Ambiguous Information and the Verbal Information Pathway to Fear in Children
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The primary aim of this study was to investigate the influence of ambiguous verbal information on children’s verbal and behavioral fear response. We extended existing research by using a within participants design, comparing the influence of ambiguous information with threat information, and their association with interpretation bias measures relevant to a range of situations. 61 children (7–10 years) were allocated to one of two conditions in which they received either ambiguous or threat information about unfamiliar animals. Before and after the information, they completed a questionnaire rating their fear beliefs about the tagged animal and a no-information control animal. At post-assessment, the children also completed a task assessing their behavioral avoidance of the animals. Measures of interpretational bias and trait anxiety were given at baseline. Verbal threat information substantially increased fear beliefs and behavioral avoidance. Ambiguous information had a weak effect on children’s fear beliefs but no effect on behavioral avoidance. Overall, trait anxiety was not significantly related to interpretation biases, or the effect of ambiguous or threat information. In the threat group, but not the ambiguous group, interpretational bias measures were associated with relative increase in fear beliefs for the tagged animal, and with behavioral avoidance. These findings support the view that verbal information can influence children’s fear and that even mild ambiguous information can also have an effect.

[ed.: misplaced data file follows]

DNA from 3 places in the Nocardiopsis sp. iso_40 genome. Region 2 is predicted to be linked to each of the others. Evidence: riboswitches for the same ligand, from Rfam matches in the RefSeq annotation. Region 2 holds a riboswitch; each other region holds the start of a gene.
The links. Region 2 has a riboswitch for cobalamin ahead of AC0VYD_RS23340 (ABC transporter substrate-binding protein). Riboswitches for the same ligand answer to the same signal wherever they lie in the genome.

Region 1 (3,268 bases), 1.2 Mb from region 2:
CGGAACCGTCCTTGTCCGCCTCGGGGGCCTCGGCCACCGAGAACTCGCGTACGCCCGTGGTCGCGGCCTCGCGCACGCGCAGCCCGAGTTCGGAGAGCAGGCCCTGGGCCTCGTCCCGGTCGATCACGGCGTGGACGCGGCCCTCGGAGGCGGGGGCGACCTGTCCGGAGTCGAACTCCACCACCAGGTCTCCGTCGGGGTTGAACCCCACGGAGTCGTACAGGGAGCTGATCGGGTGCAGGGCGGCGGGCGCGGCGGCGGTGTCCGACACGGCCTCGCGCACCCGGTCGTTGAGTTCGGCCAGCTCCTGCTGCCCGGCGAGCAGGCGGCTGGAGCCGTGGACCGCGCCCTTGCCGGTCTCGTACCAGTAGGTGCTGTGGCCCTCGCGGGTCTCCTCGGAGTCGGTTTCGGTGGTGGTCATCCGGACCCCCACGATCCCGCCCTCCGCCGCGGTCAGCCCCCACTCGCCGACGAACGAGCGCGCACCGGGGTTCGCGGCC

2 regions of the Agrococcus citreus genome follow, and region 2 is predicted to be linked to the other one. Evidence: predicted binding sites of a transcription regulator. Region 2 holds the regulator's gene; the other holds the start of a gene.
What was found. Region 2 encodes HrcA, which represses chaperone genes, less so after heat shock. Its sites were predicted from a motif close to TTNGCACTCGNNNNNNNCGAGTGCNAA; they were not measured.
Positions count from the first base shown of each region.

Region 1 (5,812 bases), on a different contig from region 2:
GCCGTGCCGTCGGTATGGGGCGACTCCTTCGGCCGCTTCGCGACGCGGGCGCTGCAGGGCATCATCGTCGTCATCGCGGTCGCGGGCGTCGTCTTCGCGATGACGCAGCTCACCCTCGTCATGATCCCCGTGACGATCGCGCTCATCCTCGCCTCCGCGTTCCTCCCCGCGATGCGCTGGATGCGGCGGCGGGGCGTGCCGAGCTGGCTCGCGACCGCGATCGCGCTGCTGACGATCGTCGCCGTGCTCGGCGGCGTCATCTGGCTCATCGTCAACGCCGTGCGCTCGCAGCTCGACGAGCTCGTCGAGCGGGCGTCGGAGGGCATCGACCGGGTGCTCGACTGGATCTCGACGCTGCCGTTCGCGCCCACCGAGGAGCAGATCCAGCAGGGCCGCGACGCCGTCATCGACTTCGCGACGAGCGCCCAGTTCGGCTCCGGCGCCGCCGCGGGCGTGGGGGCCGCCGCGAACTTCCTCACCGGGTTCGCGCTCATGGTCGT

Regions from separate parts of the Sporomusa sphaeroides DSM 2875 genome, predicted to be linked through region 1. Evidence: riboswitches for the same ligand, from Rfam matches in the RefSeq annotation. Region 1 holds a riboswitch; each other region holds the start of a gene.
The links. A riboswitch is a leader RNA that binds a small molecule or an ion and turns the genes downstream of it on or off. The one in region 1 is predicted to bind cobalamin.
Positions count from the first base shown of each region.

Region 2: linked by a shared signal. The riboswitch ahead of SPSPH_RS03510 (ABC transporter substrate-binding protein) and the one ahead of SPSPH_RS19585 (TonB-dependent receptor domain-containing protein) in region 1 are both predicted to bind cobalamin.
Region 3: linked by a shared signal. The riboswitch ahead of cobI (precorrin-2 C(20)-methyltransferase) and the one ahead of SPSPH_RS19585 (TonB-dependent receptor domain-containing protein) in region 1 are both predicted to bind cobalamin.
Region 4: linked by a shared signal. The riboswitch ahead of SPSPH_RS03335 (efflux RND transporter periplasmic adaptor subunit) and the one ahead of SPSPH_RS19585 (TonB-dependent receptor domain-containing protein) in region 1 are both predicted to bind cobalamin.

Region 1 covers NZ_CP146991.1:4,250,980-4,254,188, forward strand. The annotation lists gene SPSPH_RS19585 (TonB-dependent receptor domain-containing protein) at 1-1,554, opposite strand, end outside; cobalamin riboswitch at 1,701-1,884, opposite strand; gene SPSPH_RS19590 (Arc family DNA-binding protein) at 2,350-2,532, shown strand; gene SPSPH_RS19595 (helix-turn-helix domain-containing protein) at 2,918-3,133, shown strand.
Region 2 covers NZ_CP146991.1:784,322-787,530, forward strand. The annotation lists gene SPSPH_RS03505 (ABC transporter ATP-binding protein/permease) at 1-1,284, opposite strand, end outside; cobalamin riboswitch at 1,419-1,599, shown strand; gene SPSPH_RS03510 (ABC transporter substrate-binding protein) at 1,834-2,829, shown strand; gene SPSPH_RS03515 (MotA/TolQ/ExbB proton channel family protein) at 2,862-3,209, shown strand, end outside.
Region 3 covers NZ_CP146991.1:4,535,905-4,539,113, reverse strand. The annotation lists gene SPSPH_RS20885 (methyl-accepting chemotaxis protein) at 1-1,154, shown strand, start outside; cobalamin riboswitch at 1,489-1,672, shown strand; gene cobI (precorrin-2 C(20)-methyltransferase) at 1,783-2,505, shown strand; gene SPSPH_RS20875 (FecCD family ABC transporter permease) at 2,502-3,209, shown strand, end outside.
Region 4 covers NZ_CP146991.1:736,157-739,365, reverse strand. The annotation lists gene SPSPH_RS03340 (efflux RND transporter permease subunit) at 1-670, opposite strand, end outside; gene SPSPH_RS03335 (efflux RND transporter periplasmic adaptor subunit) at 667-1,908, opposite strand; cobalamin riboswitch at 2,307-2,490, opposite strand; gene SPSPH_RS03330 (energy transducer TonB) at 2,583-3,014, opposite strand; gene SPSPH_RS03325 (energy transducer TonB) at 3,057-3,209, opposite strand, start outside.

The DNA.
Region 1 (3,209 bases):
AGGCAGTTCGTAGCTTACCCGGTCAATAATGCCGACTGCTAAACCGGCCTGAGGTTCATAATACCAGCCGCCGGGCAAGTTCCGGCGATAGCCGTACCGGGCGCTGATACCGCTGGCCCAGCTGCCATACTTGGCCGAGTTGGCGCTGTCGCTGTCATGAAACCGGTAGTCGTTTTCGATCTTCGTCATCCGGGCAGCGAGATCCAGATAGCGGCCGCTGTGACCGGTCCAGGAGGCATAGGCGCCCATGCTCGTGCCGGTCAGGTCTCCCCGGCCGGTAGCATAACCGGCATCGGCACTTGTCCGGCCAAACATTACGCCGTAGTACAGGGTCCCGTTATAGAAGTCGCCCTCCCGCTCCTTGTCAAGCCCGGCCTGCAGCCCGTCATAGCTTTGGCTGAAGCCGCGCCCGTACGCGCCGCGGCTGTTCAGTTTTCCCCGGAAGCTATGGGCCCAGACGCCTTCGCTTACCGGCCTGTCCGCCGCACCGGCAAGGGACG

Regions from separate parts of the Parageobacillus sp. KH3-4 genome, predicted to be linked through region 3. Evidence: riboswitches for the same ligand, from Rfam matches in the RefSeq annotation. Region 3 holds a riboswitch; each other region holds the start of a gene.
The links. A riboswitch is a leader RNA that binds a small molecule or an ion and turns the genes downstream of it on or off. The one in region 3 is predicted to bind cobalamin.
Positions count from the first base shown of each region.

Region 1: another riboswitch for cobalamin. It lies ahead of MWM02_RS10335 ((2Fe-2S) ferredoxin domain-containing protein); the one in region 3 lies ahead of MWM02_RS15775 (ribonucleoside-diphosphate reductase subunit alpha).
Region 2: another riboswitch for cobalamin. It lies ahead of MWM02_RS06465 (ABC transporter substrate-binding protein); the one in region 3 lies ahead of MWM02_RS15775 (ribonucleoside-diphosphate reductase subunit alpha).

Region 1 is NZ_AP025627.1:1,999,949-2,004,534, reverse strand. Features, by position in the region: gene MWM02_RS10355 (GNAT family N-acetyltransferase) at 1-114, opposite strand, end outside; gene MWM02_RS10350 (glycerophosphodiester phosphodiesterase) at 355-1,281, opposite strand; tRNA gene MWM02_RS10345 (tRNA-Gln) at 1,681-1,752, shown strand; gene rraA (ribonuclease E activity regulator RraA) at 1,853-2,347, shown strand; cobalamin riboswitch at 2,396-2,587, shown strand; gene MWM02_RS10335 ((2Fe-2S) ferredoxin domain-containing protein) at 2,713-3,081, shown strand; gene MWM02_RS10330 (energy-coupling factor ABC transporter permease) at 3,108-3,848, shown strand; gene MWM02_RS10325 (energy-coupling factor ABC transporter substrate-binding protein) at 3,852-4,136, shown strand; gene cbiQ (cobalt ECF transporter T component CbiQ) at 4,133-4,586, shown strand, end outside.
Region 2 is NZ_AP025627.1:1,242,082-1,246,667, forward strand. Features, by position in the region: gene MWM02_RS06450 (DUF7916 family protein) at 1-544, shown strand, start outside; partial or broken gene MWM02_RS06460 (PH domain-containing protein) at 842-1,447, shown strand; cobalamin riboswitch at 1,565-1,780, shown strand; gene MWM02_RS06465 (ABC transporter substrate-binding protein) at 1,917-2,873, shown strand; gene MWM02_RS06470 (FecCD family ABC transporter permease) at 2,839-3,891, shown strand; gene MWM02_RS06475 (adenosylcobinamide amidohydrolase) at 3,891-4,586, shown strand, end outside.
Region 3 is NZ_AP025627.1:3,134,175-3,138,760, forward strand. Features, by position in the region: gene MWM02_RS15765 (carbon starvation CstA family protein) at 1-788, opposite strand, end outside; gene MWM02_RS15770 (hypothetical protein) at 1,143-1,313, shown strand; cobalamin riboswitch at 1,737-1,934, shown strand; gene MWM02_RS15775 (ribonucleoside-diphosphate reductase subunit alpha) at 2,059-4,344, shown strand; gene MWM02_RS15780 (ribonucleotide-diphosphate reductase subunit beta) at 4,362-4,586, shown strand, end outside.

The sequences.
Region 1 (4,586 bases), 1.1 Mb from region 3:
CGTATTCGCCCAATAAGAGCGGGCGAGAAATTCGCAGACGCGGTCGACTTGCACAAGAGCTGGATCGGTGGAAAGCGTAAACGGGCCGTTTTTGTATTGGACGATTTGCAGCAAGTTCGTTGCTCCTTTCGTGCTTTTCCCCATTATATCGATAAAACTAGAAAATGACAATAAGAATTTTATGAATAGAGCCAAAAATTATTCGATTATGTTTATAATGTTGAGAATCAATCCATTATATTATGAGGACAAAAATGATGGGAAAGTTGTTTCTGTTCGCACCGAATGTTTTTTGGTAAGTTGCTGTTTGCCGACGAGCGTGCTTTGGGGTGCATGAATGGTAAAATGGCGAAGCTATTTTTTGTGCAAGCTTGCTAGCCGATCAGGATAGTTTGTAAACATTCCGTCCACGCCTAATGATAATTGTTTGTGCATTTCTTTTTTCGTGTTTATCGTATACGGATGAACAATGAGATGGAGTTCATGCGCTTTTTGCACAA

KeywordsVerbal information Ambiguous information Fear Anxiety Children
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